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Almost one year after my mother Helen’s death, I find myself perusing her book collection and flicking through a little volume entitled Dunedin: The city in literature, one of the many books I bought her during her 10 years of living with dementia. I am eternally grateful that for the majority of that time, her passion for fine writing sustained her and she was able to live very much in the presence of the words on the page and the memory of verse in her mind.
The hapless editor of the said volume dared to write of my mother’s beloved bard, Robert ("Rabbie") Burns: "He may be irrelevant, but he is nevertheless revered." The first clause is highlighted by way of impatient penned asterisks and Helen’s indignant expletives and marginal scribbles read: "Burns irrelevant!!! An ignorant woman this writer! Ye Gods!"
I chuckle, feeling a mixture of delight at my mother’s ferocity in the face of this insult and shame that I actually bought her this volume, unaware of the views expressed within its first pages.
And so it is, that one year after her departure from this world, my mother continues to champion her much revered Rabbie Burns and I am compelled to honour her reverence for this poet as his birthday approaches at the same time as the anniversary of her death.
Mum’s funeral service featured a recording made only a few months before her death of her reciting Burns’ "Tae a Moose, on Turning Her Up in Her Nest with the Plough" (To a Mouse). For those not fortunate enough to have been raised on Burns as I was, this poem speaks of the regret felt by Burns when he accidentally destroys a mouse’s nest while ploughing his fields. His regret for this destruction and his subsequent reflections on man’s negative impact on the natural world are very moving. Burns tells the mouse:
"I’m truly sorry Man’s dominion
Has broken Nature’s social union,
An’ justifies that ill opinion
Which makes thee startle
At me, thy poor, earth-born companion
I must have the Scottish sentimentality gene good and proper, but hey, isn’t this very relevant? Surely if we all felt a bit more of the reverence for the natural world that Burns is demonstrating, things would look up for the future of our beautiful and imperiled planet.
My father’s funeral service some eight years earlier also featured Burns. A trade union official who dedicated his life to support of the workers, what more fitting epitaph could we find for him but that provided by Burns’ song lyrics: "A Man’s A Man For A’ That"? The song powerfully espouses Burns’ egalitarian values, the worth of honesty over monetary wealth and expresses his desire to see unity rather than division in the world.
His hope is:
"That Man to Man, the world o’er,
Shall brothers be for a’ that."
Idealistic perhaps, but I find it hard to think of any more pertinent and inspirational sentiment in these days of 9/11 and Donald Trump.
Moving on from memories of parental funerals, I contemplate the personal messages I received centuries later from the bard himself. As a young adolescent, I remember distinctly the joy of making sense of the brief verse featured on a postcard in the spare bedroom:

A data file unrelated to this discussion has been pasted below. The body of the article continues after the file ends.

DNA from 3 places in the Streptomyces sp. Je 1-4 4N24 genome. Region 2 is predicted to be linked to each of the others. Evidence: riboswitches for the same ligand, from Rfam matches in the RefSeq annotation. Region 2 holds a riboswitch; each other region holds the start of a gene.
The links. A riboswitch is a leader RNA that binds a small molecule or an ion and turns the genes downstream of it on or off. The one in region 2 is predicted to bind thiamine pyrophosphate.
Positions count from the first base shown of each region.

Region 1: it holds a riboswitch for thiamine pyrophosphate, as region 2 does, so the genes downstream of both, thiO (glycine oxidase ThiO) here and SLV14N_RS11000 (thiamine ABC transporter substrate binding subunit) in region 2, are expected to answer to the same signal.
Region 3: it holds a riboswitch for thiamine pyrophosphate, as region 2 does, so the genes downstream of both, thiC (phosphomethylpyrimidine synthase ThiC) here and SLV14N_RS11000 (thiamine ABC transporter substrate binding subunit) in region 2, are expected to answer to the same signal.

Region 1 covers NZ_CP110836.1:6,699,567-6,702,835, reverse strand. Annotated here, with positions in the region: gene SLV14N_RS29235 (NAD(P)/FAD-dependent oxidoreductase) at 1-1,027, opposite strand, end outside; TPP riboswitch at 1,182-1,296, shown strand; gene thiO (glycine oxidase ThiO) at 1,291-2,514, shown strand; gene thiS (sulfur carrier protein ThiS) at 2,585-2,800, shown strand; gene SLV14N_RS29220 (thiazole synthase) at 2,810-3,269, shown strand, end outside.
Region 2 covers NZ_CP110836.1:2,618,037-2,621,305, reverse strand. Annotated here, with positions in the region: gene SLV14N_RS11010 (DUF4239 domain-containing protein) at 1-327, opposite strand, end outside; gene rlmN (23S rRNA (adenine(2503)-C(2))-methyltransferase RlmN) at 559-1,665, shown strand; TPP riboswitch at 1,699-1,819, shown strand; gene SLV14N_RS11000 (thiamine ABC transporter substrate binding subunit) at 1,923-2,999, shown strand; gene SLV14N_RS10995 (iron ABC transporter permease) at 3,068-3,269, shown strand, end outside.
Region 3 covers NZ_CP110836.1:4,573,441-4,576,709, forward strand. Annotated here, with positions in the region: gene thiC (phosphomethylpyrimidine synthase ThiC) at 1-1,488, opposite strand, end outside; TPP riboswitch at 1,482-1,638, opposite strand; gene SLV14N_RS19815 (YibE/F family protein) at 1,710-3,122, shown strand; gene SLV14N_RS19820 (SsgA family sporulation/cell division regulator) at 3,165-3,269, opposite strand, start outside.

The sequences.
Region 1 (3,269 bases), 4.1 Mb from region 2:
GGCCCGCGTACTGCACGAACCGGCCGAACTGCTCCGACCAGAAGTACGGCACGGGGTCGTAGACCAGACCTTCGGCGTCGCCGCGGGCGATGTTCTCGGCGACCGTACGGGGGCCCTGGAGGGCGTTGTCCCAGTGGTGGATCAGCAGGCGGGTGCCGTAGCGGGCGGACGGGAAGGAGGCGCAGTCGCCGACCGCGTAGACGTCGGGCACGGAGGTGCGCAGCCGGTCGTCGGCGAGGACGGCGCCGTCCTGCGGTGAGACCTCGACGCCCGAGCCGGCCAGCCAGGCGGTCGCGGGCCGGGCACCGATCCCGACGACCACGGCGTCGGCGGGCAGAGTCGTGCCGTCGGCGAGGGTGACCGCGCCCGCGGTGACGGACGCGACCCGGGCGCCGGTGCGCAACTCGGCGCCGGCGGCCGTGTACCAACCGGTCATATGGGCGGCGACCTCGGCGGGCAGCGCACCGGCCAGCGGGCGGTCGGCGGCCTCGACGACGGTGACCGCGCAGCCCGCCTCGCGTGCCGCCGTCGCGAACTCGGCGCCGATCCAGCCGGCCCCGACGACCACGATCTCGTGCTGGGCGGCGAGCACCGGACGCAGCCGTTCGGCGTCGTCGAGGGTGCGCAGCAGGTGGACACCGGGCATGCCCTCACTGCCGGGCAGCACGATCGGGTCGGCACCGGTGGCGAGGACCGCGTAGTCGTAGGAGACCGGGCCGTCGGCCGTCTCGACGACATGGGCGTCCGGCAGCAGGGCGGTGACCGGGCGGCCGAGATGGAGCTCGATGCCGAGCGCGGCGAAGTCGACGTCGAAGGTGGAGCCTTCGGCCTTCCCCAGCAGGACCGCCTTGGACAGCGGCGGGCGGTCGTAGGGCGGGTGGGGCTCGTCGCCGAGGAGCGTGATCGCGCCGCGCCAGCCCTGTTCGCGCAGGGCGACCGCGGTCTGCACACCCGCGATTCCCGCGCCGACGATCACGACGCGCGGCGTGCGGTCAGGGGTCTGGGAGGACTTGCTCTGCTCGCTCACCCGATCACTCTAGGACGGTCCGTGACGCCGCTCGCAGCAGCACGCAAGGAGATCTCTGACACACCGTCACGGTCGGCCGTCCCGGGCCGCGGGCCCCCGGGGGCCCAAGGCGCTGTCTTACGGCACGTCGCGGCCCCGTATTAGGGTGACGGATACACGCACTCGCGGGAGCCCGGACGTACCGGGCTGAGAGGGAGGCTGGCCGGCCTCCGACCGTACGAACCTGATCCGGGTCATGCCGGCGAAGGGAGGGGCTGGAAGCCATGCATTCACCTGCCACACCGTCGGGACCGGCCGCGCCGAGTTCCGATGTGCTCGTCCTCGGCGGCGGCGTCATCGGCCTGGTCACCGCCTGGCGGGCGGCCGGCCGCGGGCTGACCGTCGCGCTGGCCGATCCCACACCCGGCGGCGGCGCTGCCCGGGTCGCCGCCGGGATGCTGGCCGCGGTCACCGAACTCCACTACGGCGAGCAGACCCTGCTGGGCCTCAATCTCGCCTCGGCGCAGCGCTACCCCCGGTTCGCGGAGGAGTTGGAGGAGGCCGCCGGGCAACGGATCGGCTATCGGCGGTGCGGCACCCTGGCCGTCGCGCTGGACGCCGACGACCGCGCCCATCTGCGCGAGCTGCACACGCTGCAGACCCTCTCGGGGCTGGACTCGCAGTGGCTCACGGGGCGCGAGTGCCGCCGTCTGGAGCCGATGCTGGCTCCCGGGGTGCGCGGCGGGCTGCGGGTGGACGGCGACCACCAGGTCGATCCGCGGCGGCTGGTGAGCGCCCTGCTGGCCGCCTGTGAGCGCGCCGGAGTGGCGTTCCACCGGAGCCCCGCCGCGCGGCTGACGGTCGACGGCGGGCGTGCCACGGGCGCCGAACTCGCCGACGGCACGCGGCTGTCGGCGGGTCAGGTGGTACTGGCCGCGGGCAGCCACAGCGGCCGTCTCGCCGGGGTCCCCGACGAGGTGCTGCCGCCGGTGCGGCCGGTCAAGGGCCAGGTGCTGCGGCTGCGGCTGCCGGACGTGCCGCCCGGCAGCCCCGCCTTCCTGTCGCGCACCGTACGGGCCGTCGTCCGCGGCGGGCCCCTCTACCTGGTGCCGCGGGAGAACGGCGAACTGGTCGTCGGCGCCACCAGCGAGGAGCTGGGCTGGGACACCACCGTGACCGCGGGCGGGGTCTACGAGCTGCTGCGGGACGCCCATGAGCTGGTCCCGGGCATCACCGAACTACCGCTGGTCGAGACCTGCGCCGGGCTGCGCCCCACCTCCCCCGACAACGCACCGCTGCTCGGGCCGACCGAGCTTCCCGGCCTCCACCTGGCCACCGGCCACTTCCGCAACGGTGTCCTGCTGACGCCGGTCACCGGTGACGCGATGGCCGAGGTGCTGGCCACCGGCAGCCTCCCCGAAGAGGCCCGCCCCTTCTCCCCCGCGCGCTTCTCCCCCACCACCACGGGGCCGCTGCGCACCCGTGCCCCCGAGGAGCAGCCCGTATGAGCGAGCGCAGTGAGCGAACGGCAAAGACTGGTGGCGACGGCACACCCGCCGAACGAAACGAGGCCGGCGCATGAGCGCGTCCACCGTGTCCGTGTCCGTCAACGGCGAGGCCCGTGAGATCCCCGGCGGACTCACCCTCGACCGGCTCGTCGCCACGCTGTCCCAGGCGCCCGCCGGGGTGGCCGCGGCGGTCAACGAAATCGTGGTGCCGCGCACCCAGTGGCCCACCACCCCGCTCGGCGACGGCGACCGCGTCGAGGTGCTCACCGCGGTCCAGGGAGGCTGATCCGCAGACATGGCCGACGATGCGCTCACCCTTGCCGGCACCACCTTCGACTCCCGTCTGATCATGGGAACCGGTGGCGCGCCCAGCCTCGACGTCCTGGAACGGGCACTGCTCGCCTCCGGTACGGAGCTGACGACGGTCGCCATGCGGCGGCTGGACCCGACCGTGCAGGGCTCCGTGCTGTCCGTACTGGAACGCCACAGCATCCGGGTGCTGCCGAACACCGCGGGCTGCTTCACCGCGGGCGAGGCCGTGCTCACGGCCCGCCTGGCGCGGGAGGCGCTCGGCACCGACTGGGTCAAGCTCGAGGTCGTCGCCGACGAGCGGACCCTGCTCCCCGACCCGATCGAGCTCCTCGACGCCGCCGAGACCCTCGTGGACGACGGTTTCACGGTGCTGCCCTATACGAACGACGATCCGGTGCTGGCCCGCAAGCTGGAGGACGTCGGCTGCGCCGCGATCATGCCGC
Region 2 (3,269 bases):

"O wad some Power the giftie gie us
To see oursels as ithers see us!
It wad frae mony a blunder free us,
An’ foolish notion:"
It clicked! If we can develop self-awareness and an ability to understand how others may perceive us, it can certainly make life more rewarding. I have often reflected on this verse in workplaces and in personal relationships. It continues to challenge and inspire me on many levels.
Still a niggling doubt remains. Have I just been indoctrinated, trained to find relevance where none exists? Have I failed to realise what the rest of the world knows — that Burns is irrelevant? I refuse to believe it. I google. I am awash with relief! My search uncovers manifold references to: the wonderful ceremony of Burns’ suppers still very popular today; the hilarity and theatrical worth of the Address to the Haggis; the poignancy and ubiquity of Auld Lang Syne; and the homage paid to Burns’ values by literary geniuses J. D. Salinger and John Steinbeck in their respective works Catcher in the Rye and Of Mice and Men.
Ruth Wishart, journalist and broadcaster, provides the ultimate gem. She encapsulates my thinking when she writes of Burns: ". . . it is in his celebration of international brotherhood, of social equality, of honest toil and just reward that his global adherents still rejoice more than two centuries after his death. We still extol the virtues he espoused. Robert Burns left an extraordinary body of work in both Scots and English. But had he written nothing else than this poetic fanfare to the common man, he would have still deserved his iconic stature."
And so, with sentimental heart and in loving memory of my mother, on Burns’ birthday I will raise a glass to you all my fellow mortals and "tak’ a cup o’ kindness yet" hoping these ramblings may inspire a few of you to reach for the shelves and discover a special message of enduring relevance from the man himself.
- Morag Cunningham is a Dunedin counselling educator.